‘I cannot say how much I am waiting to hear her voice, to hear her saying “mama”,’ she said. ‘This will be the best melody in the world, to hear her speak.’
Although excited for her daughter’s surgery, Mrs Shpengler also has some reservations.
She said yesterday: ‘Like any mother of a child with such a long illness history I am nervous of what tomorrow brings.
‘But also I am incredibly grateful to everyone who helped us get this far.’
Darina is being cared for by Professor David Dunaway, who is head of the craniofacial unit at Great Ormond Street.
The youngster’s treatment is expected to cost £67,400 ($85,390) and is being funded by the Russian-based charity Rusfond.
Despite feeling apprehensive, Mrs Shpengler, who cares for Darina full-time, is determined to stay positive.
‘I never thought it would be possible to see an expert of the level of Professor Dunaway and I firmly believe in the surgery’s success,’ she said.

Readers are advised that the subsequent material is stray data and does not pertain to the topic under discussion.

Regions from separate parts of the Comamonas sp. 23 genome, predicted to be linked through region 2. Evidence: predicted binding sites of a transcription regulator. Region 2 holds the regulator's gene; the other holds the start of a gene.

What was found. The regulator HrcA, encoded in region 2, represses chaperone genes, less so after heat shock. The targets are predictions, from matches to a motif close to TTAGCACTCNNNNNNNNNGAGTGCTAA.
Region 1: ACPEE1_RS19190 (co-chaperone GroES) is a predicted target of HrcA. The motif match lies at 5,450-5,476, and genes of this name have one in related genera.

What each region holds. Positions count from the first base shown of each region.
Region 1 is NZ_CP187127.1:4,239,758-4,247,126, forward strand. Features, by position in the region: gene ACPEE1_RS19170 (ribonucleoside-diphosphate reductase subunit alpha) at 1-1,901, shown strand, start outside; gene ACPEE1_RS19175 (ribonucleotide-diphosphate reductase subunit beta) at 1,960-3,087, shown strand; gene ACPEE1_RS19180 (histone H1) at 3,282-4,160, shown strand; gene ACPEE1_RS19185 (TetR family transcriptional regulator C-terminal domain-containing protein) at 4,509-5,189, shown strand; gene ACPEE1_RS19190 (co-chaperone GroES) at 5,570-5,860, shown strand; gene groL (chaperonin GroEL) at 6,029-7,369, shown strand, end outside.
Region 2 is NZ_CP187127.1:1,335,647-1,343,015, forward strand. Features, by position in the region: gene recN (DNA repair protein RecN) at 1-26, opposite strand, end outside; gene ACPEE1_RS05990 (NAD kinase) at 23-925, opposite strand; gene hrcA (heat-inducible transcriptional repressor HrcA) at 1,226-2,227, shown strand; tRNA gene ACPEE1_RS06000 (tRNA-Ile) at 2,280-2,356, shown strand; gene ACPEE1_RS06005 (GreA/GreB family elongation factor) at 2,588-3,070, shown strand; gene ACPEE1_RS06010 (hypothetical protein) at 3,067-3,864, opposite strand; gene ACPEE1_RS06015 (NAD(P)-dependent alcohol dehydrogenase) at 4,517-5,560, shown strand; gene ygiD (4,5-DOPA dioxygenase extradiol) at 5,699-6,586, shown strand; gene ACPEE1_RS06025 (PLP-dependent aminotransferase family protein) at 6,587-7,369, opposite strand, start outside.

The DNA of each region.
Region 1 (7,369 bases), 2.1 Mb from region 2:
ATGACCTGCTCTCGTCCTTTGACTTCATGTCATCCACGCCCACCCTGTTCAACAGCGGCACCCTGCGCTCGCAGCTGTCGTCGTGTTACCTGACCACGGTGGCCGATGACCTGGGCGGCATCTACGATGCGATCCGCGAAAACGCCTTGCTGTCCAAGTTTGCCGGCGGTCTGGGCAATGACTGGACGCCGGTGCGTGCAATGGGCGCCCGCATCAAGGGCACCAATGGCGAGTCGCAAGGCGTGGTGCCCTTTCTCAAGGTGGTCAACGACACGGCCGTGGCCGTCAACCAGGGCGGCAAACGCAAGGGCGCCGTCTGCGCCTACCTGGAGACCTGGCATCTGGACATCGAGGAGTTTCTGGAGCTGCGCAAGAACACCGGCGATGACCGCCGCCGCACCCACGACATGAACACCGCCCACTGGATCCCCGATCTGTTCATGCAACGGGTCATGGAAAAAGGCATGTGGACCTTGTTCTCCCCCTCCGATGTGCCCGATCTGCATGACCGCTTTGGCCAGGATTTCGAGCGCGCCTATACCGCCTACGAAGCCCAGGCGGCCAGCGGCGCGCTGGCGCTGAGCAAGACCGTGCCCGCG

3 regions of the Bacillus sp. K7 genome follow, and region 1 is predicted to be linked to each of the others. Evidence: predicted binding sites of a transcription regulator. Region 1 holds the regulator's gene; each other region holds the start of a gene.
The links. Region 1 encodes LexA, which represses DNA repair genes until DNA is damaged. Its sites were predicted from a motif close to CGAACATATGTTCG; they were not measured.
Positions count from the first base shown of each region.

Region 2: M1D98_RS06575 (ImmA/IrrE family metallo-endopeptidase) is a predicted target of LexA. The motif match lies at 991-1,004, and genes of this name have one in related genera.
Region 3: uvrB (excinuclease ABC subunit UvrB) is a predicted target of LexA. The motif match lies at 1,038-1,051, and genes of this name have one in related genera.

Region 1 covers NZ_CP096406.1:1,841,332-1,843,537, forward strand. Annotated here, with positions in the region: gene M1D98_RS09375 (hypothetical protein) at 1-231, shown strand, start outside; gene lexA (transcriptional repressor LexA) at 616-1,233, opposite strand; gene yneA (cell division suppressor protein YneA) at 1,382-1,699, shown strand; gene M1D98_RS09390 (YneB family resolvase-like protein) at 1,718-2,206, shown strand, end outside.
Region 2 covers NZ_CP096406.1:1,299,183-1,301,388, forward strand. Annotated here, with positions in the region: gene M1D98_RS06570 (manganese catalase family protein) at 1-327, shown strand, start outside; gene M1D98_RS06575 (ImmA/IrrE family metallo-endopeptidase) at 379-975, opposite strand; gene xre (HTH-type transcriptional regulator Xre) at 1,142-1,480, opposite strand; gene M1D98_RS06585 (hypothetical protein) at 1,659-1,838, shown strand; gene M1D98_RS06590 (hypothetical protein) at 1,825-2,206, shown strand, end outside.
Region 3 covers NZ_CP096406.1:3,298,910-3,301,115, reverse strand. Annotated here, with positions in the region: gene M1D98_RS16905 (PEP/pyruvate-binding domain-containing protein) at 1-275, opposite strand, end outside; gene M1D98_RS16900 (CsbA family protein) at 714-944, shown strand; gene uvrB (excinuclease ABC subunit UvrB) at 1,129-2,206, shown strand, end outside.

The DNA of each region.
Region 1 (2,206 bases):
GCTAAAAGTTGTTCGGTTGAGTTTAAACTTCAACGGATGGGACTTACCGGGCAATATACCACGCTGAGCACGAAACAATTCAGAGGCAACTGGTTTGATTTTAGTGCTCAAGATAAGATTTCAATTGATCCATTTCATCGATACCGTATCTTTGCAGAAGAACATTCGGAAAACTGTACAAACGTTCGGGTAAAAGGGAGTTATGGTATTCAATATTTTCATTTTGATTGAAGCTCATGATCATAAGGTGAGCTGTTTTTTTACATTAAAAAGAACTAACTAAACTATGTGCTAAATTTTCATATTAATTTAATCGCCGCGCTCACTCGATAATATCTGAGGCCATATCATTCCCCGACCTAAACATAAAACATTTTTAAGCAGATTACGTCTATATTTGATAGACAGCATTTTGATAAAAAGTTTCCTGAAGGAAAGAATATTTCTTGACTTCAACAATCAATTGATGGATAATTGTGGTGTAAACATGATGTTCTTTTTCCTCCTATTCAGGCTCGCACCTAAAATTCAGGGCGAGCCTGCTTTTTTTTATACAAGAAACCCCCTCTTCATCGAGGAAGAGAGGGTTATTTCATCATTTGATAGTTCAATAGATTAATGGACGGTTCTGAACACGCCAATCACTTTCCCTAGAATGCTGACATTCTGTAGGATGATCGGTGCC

‘We need all our powers to help Darina. We need to raise and support her, she has a lot to overcome.’
Darina (pictured at the airport) bleeds from the mouth ‘constantly’ and struggles to eat, which makes it difficult for her to put on weight. She is also unable to speak. Her mother hopes the surgery will give the youngster a voice, which she says will be the ‘best harmony’
Mrs Shpengler (pictured with Darina at the airport) claims doctors initially told her to ‘forget’ her daughter and let her become an orphan. Refusing to give up on her baby, Mrs Shpengler took Darina home, only to be shunned by nearly all of their family, who refused to accept her
Darina (pictured with her older brother Alexei) is loved by her siblings but faces cruel stares from strangers who point and even ask her parents to put a mask over her face
Darina (pictured with Alexei) is unable to speak but is still aware of how people react to her